Even decades after the fall of Saigon in 1975 and the end of American military engagement in Vietnam, the country still exerts a considerable hold on the American imagination. Readers interested in the historical processes which led up to America’s massive involvement in Vietnam will find David Marr’s Vietnam 1945: The Quest for Power extremely rewarding, since it shows how difficult it is to make the right decisions in an incredibly volatile and dangerous situation.
From its overall design, Vietnam 1945 is a fascinating study of a complex, violent struggle for power which provides its readers with incredible access to thoughts and actions of the key players. Moreover, Marr’s third book on Vietnam also illustrates how history is forged at crucial moments in time, when opportunities abound for determined participants to shape the future so it corresponds to their interests, ambitions, and desires.
At the center of the book are the events of August and early September, 1945, which are portrayed as just such a historical moment of opportunity. With the Japanese surrender, old traditions and systems suddenly disappear and everything seems possible for those willing to seize their chances. According to Marr, it is also the moment for which quite a few Vietnamese had been longing since the country had been divided into three French colonies in the late nineteenth century.
For Marr, the year 1945 represents a possible climax for ambitions not squelched when the French took over. These ambitions were described in his two previous books, Vietnamese Anticolonialism, 1885-1925 (1971) and Vietnamese Tradition on Trial, 1920-1945 (1981). Frustratingly, as his rich epilogue points out, the trials and tribulations for the Vietnamese were far from over in 1945. The Western Allies were neither willing to accept Communist rule in Vietnam nor deprive France of her colonies and thus weaken that nation so that it might not be able to withstand the European machinations of Joseph Stalin’s increasingly hostile postwar Russia. As a result, Ho Chi Minh’s dreams of maintaining his presidency over an independent, united, but Communist Vietnam were dashed and failed to materialize again during his lifetime.
After having spent extensive time and effort in archives around the world, Marr has assembled a rich narrative that begins on March 9, 1945, and then takes the reader back to understand the situation fully from a multiplicity of viewpoints. It is Marr’s key goal in Vietnam 1945 to present how “people saw the world in dissimilar ways,” and he succeeds well in proving this point.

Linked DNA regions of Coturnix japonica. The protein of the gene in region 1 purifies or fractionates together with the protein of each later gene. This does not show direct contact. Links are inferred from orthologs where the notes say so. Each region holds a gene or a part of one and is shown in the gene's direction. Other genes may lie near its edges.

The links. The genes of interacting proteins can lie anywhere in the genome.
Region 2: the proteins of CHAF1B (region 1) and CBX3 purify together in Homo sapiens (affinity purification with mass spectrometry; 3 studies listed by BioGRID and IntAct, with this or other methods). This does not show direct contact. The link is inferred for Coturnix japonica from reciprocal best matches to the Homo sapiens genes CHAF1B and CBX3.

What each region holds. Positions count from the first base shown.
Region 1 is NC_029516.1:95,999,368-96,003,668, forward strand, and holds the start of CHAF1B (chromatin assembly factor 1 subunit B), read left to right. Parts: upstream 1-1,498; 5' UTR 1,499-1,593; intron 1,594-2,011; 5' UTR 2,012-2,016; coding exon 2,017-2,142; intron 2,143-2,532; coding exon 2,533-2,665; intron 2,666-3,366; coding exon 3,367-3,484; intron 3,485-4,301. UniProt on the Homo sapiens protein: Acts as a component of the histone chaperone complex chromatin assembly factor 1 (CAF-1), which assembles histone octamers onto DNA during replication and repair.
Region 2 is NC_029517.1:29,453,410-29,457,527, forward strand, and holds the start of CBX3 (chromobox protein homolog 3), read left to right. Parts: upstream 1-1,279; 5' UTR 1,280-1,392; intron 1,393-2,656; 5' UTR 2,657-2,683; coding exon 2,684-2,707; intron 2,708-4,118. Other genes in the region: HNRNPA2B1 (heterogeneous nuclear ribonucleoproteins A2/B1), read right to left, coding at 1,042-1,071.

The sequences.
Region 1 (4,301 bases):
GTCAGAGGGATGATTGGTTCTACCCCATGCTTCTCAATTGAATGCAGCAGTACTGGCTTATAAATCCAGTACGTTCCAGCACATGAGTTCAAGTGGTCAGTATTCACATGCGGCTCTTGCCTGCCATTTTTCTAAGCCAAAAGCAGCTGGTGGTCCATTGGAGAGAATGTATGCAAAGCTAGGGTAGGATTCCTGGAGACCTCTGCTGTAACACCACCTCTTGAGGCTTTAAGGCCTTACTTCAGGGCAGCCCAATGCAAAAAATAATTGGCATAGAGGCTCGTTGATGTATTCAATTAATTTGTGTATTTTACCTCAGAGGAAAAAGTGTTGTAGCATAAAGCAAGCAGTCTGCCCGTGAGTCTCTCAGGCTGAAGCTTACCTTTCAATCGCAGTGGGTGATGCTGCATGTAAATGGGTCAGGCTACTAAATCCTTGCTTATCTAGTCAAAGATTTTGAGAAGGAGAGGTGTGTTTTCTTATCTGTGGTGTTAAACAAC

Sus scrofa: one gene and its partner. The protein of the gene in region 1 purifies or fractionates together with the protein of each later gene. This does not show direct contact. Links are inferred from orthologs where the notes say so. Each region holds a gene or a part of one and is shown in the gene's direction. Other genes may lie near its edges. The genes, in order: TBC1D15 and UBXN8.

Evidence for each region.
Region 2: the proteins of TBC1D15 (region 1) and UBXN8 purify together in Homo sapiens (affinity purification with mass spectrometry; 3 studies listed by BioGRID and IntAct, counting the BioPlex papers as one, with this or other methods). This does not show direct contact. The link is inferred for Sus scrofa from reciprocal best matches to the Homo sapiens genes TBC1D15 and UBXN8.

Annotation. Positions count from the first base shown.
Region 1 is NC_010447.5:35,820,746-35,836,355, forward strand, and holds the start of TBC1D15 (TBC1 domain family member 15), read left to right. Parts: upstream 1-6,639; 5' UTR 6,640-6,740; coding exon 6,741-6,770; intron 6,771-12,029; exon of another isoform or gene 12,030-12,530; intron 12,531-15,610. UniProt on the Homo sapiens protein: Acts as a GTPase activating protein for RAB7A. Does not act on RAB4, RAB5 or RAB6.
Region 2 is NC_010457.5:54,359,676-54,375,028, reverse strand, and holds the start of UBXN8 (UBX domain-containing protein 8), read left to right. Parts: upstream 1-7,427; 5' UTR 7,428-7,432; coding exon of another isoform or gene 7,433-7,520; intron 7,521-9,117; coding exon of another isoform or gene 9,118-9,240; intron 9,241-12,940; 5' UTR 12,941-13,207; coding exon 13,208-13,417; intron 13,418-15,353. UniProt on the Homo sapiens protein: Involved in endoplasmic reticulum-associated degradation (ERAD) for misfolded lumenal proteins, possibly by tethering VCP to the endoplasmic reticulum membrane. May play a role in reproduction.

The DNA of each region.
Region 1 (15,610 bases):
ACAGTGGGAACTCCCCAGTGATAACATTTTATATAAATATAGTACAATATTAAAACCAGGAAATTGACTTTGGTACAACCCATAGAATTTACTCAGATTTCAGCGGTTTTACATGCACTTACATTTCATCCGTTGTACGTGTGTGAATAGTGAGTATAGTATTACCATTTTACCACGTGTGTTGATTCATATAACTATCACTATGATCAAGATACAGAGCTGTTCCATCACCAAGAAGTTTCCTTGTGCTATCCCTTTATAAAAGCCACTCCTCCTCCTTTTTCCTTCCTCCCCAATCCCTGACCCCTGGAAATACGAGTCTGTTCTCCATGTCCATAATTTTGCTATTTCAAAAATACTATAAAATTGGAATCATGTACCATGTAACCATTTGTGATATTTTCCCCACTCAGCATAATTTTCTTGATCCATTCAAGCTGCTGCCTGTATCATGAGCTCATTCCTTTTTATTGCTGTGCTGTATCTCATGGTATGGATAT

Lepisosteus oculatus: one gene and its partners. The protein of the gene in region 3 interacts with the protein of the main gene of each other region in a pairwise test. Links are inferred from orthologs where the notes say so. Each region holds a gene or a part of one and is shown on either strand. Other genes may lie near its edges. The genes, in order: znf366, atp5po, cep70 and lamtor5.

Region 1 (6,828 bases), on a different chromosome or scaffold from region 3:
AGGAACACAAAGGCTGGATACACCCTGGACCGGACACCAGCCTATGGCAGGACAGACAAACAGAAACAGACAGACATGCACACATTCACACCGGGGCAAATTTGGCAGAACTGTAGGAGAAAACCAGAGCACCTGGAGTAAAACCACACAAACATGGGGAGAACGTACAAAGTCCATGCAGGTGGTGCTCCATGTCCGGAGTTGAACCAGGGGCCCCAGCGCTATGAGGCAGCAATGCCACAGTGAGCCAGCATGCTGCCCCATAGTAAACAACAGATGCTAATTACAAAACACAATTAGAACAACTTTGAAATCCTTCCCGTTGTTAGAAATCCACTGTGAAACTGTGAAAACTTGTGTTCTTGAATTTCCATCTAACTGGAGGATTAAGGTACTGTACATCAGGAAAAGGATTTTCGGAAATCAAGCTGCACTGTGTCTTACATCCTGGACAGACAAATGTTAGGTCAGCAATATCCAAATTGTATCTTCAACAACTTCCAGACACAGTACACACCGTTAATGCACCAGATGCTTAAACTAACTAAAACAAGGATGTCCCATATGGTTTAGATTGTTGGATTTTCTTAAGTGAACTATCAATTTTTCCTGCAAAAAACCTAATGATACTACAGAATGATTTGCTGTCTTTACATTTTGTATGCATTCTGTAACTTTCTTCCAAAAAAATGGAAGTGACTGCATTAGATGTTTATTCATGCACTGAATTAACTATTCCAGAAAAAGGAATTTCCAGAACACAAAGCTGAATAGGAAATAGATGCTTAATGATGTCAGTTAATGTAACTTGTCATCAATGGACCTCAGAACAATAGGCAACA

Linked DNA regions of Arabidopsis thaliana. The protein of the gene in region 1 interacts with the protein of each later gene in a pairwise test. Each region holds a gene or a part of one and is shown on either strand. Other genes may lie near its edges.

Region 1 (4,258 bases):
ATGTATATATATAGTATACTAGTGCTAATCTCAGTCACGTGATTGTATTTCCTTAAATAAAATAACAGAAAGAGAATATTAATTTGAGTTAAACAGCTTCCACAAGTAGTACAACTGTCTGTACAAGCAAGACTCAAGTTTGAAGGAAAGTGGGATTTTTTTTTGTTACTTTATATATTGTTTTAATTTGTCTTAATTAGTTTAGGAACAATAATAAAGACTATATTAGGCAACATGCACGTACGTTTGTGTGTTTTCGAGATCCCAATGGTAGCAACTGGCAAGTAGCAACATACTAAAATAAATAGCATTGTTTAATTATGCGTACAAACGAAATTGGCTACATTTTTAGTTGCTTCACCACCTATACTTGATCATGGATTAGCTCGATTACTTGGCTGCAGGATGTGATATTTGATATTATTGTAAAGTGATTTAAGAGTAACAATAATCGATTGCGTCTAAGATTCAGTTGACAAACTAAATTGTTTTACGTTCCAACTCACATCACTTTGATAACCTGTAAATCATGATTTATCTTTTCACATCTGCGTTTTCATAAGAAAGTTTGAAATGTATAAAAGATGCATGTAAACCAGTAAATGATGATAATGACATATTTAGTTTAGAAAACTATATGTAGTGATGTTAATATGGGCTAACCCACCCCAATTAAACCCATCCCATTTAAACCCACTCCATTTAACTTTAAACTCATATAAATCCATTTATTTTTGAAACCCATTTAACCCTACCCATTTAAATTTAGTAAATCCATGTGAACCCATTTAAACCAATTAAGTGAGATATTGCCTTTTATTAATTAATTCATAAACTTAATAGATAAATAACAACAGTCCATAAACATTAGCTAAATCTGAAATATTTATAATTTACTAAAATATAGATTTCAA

March 9, 1945, was the day when Japan finally decided to assume control of Indochina, a French colonial possession of which Vietnam constituted the key part. This date marks the end of one of World War II’s most amazing paradoxes. From the fall of France in June, 1940, until March 9, 1945, the French, under their devoted Governor-General Admiral Jean Decoux, had been able to negotiate a fragile alliance with the Japanese. Because defeated France was collaborating with Japan’s ally Germany, Admiral Decoux granted the Japanese extensive military rights in Vietnam. In exchange, the French colonial administration remained functional and unmolested. This situation continued even after Pearl Harbor in 1941, while Europeans from Allied nations were put into often horrific Japanese internment camps throughout Asia.
In chronicling French-Japanese relations in Vietnam, Marr illustrates how the special interests of each nation led to this uneasy alliance. This alliance began to splinter once France was liberated and General Charles de Gaulle’s Free French came to power in Paris. Faced with Japanese demands to collaborate in their defense of Vietnam against an Anglo-American invasion, Decoux prevaricated, and the Japanese moved against him....
(The entire section is 1600 words.)